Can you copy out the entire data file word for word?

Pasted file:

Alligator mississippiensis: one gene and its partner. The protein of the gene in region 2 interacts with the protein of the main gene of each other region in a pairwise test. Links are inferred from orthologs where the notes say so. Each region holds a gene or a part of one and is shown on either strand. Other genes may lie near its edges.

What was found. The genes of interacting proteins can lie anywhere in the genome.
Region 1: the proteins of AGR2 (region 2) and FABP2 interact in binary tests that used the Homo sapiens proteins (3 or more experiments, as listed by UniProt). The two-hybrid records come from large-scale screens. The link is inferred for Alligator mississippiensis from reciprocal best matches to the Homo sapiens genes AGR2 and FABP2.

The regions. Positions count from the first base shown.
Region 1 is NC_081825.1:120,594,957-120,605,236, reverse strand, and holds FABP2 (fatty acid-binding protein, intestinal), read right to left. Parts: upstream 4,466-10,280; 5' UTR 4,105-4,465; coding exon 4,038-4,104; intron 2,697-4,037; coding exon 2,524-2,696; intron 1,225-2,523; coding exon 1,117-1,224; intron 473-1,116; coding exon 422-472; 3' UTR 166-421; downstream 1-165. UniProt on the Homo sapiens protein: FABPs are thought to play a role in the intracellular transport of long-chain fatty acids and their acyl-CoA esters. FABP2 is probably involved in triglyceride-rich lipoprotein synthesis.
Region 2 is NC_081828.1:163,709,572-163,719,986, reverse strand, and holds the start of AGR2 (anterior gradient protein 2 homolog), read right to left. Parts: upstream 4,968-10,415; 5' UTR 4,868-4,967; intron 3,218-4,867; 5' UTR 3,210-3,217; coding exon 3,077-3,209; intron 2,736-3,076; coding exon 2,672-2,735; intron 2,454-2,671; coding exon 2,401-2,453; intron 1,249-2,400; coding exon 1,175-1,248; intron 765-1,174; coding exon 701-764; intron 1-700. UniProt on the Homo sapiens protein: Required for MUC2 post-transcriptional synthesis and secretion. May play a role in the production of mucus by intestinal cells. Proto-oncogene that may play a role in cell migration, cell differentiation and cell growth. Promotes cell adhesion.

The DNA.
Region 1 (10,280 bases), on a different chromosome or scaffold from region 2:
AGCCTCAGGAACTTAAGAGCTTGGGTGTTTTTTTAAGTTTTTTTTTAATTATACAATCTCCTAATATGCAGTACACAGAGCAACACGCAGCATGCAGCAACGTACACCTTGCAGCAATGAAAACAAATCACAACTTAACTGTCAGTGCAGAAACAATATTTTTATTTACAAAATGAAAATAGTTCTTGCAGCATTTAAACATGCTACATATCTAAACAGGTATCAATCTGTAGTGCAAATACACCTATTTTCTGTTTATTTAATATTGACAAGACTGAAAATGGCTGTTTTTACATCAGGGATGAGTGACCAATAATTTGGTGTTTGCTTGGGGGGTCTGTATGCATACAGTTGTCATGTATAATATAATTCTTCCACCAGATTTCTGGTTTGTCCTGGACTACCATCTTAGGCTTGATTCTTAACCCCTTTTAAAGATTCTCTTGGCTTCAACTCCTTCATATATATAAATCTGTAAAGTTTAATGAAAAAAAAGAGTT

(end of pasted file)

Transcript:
Alligator mississippiensis: one gene and its partner. The protein of the gene in region 2 interacts with the protein of the main gene of each other region in a pairwise test. Links are inferred from orthologs where the notes say so. Each region holds a gene or a part of one and is shown on either strand. Other genes may lie near its edges.

What was found. The genes of interacting proteins can lie anywhere in the genome.
Region 1: the proteins of AGR2 (region 2) and FABP2 interact in binary tests that used the Homo sapiens proteins (3 or more experiments, as listed by UniProt). The two-hybrid records come from large-scale screens. The link is inferred for Alligator mississippiensis from reciprocal best matches to the Homo sapiens genes AGR2 and FABP2.

The regions. Positions count from the first base shown.
Region 1 is NC_081825.1:120,594,957-120,605,236, reverse strand, and holds FABP2 (fatty acid-binding protein, intestinal), read right to left. Parts: upstream 4,466-10,280; 5' UTR 4,105-4,465; coding exon 4,038-4,104; intron 2,697-4,037; coding exon 2,524-2,696; intron 1,225-2,523; coding exon 1,117-1,224; intron 473-1,116; coding exon 422-472; 3' UTR 166-421; downstream 1-165. UniProt on the Homo sapiens protein: FABPs are thought to play a role in the intracellular transport of long-chain fatty acids and their acyl-CoA esters. FABP2 is probably involved in triglyceride-rich lipoprotein synthesis.
Region 2 is NC_081828.1:163,709,572-163,719,986, reverse strand, and holds the start of AGR2 (anterior gradient protein 2 homolog), read right to left. Parts: upstream 4,968-10,415; 5' UTR 4,868-4,967; intron 3,218-4,867; 5' UTR 3,210-3,217; coding exon 3,077-3,209; intron 2,736-3,076; coding exon 2,672-2,735; intron 2,454-2,671; coding exon 2,401-2,453; intron 1,249-2,400; coding exon 1,175-1,248; intron 765-1,174; coding exon 701-764; intron 1-700. UniProt on the Homo sapiens protein: Required for MUC2 post-transcriptional synthesis and secretion. May play a role in the production of mucus by intestinal cells. Proto-oncogene that may play a role in cell migration, cell differentiation and cell growth. Promotes cell adhesion.

The DNA.
Region 1 (10,280 bases), on a different chromosome or scaffold from region 2:
AGCCTCAGGAACTTAAGAGCTTGGGTGTTTTTTTAAGTTTTTTTTTAATTATACAATCTCCTAATATGCAGTACACAGAGCAACACGCAGCATGCAGCAACGTACACCTTGCAGCAATGAAAACAAATCACAACTTAACTGTCAGTGCAGAAACAATATTTTTATTTACAAAATGAAAATAGTTCTTGCAGCATTTAAACATGCTACATATCTAAACAGGTATCAATCTGTAGTGCAAATACACCTATTTTCTGTTTATTTAATATTGACAAGACTGAAAATGGCTGTTTTTACATCAGGGATGAGTGACCAATAATTTGGTGTTTGCTTGGGGGGTCTGTATGCATACAGTTGTCATGTATAATATAATTCTTCCACCAGATTTCTGGTTTGTCCTGGACTACCATCTTAGGCTTGATTCTTAACCCCTTTTAAAGATTCTCTTGGCTTCAACTCCTTCATATATATAAATCTGTAAAGTTTAATGAAAAAAAAGAGTT